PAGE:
The cassette. Ho hum. I buy cassettes. I’m buying a few things from Blank Editions at the moment (http://www.blankeditions.com/), when it comes to new music I find the cassette a very valid format. But if it’s available on CD or vinyl then I’ll just buy it that way. Having to get out my grandfather’s ol’ cassette player is pesky. I’d have bought the Super-Deluxe if the cassette contained anything not on the other formats – I’d have considered some kind of collage blending of elements from the film a legitimate ‘Super-Deluxe Only’ release that was both reasonable and worth finding.
So, ultimately, unlike the previous super-deluxe boxes, for the first time, I’m thinking I’ll only buy the 31 track edition of the music. I’ve got the DVD, I don’t want to buy it a second time. I don’t want a cassette that I’ll never play. The ‘Sappy/And I Love Her’ seven inch satisfies completists who are obsessed by format and it’s a very reasonable way of stirring additional interest and attention – great work! As a campaign this hangs together very nicely and I think it’s highly intelligent.
But, so far, with no additional component to justify the re-purchase of things I’ve already got, the super-deluxe is piled too high with ephemera, with irrelevance. Buy one visual format – get one you consider not worth it or already obsolete! Get the same music on cassette, vinyl, CD for no real reason! Get trinkets! I was ready to buy the box-set but this amassing of slightly purposeless mass-produced items, this repetition and recycling when it was a deliberate decision not to release all of this to the U.S. market already (and when I’m in the U.K. so already have everything bar the 31 tracks)…That’s why it feels exploitative. The true fans already got the book – they don’t need it again. The true fans saw the film and just want the DVD. The true fans wanna hear the music – f*** the jigsaw puzzle.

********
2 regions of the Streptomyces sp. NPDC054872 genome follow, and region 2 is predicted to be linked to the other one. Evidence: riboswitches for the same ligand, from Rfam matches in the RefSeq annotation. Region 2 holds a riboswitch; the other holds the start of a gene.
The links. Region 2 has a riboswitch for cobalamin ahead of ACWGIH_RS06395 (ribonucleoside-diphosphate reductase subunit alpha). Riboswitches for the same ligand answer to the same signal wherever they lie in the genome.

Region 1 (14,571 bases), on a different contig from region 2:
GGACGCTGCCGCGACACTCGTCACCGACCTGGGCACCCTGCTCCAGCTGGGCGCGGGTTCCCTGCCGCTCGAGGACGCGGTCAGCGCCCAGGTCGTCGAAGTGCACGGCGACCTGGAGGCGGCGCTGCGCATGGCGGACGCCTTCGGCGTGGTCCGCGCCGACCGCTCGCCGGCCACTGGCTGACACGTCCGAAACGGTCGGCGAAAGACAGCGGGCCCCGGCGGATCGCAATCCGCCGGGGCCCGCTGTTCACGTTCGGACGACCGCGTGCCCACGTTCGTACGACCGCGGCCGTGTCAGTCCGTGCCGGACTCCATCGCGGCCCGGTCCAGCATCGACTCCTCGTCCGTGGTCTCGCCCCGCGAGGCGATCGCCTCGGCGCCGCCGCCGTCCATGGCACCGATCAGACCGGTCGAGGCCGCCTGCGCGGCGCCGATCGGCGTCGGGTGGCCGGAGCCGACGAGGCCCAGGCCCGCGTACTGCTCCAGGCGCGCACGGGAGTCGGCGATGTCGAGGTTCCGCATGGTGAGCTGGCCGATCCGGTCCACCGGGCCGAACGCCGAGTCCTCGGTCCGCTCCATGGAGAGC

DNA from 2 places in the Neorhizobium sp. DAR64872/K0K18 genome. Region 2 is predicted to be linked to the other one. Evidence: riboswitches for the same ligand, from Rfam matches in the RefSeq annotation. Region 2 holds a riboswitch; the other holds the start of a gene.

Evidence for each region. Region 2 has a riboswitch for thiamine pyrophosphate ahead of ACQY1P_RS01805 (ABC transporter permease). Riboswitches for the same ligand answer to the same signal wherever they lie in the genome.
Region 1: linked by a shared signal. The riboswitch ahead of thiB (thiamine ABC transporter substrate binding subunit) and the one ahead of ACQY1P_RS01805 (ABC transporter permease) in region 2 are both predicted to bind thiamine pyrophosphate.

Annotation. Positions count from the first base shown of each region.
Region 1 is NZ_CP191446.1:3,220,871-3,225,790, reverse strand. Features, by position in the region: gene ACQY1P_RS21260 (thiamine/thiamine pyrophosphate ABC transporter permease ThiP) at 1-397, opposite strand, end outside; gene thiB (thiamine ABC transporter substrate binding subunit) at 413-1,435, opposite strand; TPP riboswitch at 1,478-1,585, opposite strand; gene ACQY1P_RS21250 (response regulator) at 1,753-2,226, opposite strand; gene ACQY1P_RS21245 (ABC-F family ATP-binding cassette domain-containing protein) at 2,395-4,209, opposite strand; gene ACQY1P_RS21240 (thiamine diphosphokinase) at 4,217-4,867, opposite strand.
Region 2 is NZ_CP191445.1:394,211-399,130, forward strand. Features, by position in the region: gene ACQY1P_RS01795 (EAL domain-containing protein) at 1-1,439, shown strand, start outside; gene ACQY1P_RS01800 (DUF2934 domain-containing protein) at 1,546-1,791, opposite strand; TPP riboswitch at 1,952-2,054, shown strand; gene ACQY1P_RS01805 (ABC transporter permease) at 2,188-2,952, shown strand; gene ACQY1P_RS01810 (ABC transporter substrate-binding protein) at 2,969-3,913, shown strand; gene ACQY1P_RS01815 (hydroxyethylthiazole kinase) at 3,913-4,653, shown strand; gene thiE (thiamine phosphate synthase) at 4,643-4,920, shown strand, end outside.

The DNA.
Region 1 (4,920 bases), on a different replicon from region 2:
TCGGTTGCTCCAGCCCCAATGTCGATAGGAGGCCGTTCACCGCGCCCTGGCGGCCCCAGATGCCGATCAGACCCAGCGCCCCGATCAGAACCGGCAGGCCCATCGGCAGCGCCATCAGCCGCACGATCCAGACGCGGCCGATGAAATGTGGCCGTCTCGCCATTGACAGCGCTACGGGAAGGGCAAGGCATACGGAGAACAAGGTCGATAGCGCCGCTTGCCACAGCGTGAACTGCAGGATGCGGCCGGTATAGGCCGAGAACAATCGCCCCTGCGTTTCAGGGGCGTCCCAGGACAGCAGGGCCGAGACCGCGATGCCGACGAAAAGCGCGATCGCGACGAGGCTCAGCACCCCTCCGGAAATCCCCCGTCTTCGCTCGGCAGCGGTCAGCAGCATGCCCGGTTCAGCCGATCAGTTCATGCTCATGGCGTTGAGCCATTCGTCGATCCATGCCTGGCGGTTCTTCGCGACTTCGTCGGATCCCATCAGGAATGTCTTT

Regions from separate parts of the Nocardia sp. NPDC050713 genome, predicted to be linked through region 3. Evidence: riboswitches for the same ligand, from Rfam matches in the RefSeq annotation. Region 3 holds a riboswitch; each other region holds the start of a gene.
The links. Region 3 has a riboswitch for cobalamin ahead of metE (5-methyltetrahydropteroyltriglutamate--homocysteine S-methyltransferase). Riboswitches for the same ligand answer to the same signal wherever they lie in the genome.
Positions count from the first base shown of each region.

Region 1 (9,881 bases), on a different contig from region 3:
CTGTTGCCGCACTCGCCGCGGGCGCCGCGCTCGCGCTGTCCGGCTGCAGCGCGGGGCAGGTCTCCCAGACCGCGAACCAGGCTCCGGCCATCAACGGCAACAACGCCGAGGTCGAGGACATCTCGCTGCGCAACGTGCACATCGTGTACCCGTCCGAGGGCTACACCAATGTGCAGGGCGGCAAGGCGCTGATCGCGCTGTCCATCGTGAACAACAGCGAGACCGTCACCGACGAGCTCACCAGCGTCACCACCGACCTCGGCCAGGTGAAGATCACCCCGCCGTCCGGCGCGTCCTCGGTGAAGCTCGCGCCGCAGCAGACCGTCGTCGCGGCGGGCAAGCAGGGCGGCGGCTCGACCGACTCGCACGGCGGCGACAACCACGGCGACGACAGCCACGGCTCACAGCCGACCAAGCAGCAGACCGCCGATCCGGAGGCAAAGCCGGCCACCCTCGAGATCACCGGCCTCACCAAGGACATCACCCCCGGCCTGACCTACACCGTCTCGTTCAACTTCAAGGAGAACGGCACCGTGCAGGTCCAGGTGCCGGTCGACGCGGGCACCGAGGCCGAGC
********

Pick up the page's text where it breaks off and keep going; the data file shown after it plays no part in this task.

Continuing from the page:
And, again, let me just say, I am hugely looking forward to the soundtrack. I am hugely impressed with the work Morgen and Universal have done this year to create a multi-platform, multi-format release that’s kept interest in Nirvana high for an entire year. I think the film is really good. I think the book is decent. I think rationing the music out rather than doing some ridiculous all-out thing (like that 18 disc Dylan set that’s coming) is precisely the way to keep the music alive and interesting.
People forget that if you get EVERYTHING, then the thing dies. Someone can die and their work lives on if there’s still something to discover and uncover. When one receives too much at once, stuff sits on the shelf, it becomes unimportant, it becomes boring to sift through and there’s no longer anything to look forward to. I’d rather wait. And every few years I’ll happily pay for someone to curate a selection for me. This isn’t exploitation, it’s what I pay a professional organisation for. Keep it coming!
…Just do me a favour and don’t make me pay for the same stuff twice over or more.